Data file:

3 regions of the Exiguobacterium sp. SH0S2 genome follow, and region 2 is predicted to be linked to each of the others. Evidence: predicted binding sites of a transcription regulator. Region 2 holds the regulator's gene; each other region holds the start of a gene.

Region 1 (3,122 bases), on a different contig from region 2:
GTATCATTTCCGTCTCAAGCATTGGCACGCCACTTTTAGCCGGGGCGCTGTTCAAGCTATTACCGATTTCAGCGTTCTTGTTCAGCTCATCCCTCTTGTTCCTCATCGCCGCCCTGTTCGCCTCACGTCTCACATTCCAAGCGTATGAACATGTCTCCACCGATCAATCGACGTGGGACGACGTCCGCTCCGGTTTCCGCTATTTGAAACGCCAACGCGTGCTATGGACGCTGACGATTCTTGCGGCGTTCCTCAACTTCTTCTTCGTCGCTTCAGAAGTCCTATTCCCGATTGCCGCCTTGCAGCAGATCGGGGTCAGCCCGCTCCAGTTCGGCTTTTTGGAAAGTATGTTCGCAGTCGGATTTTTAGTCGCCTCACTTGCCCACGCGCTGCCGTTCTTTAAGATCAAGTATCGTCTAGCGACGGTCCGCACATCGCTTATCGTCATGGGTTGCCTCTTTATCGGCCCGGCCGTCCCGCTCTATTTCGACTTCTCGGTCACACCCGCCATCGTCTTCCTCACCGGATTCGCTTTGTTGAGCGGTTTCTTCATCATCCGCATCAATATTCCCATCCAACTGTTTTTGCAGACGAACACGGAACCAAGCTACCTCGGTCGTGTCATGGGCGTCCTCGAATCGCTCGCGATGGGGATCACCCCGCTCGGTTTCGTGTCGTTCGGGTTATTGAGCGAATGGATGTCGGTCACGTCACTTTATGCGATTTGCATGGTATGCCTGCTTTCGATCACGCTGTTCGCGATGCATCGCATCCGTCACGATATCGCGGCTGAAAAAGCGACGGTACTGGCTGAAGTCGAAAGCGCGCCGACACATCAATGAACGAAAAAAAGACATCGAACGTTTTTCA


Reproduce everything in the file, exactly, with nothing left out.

3 regions of the Exiguobacterium sp. SH0S2 genome follow, and region 2 is predicted to be linked to each of the others. Evidence: predicted binding sites of a transcription regulator. Region 2 holds the regulator's gene; each other region holds the start of a gene.

Region 1 (3,122 bases), on a different contig from region 2:
GTATCATTTCCGTCTCAAGCATTGGCACGCCACTTTTAGCCGGGGCGCTGTTCAAGCTATTACCGATTTCAGCGTTCTTGTTCAGCTCATCCCTCTTGTTCCTCATCGCCGCCCTGTTCGCCTCACGTCTCACATTCCAAGCGTATGAACATGTCTCCACCGATCAATCGACGTGGGACGACGTCCGCTCCGGTTTCCGCTATTTGAAACGCCAACGCGTGCTATGGACGCTGACGATTCTTGCGGCGTTCCTCAACTTCTTCTTCGTCGCTTCAGAAGTCCTATTCCCGATTGCCGCCTTGCAGCAGATCGGGGTCAGCCCGCTCCAGTTCGGCTTTTTGGAAAGTATGTTCGCAGTCGGATTTTTAGTCGCCTCACTTGCCCACGCGCTGCCGTTCTTTAAGATCAAGTATCGTCTAGCGACGGTCCGCACATCGCTTATCGTCATGGGTTGCCTCTTTATCGGCCCGGCCGTCCCGCTCTATTTCGACTTCTCGGTCACACCCGCCATCGTCTTCCTCACCGGATTCGCTTTGTTGAGCGGTTTCTTCATCATCCGCATCAATATTCCCATCCAACTGTTTTTGCAGACGAACACGGAACCAAGCTACCTCGGTCGTGTCATGGGCGTCCTCGAATCGCTCGCGATGGGGATCACCCCGCTCGGTTTCGTGTCGTTCGGGTTATTGAGCGAATGGATGTCGGTCACGTCACTTTATGCGATTTGCATGGTATGCCTGCTTTCGATCACGCTGTTCGCGATGCATCGCATCCGTCACGATATCGCGGCTGAAAAAGCGACGGTACTGGCTGAAGTCGAAAGCGCGCCGACACATCAATGAACGAAAAAAAGACATCGAACGTTTTTCA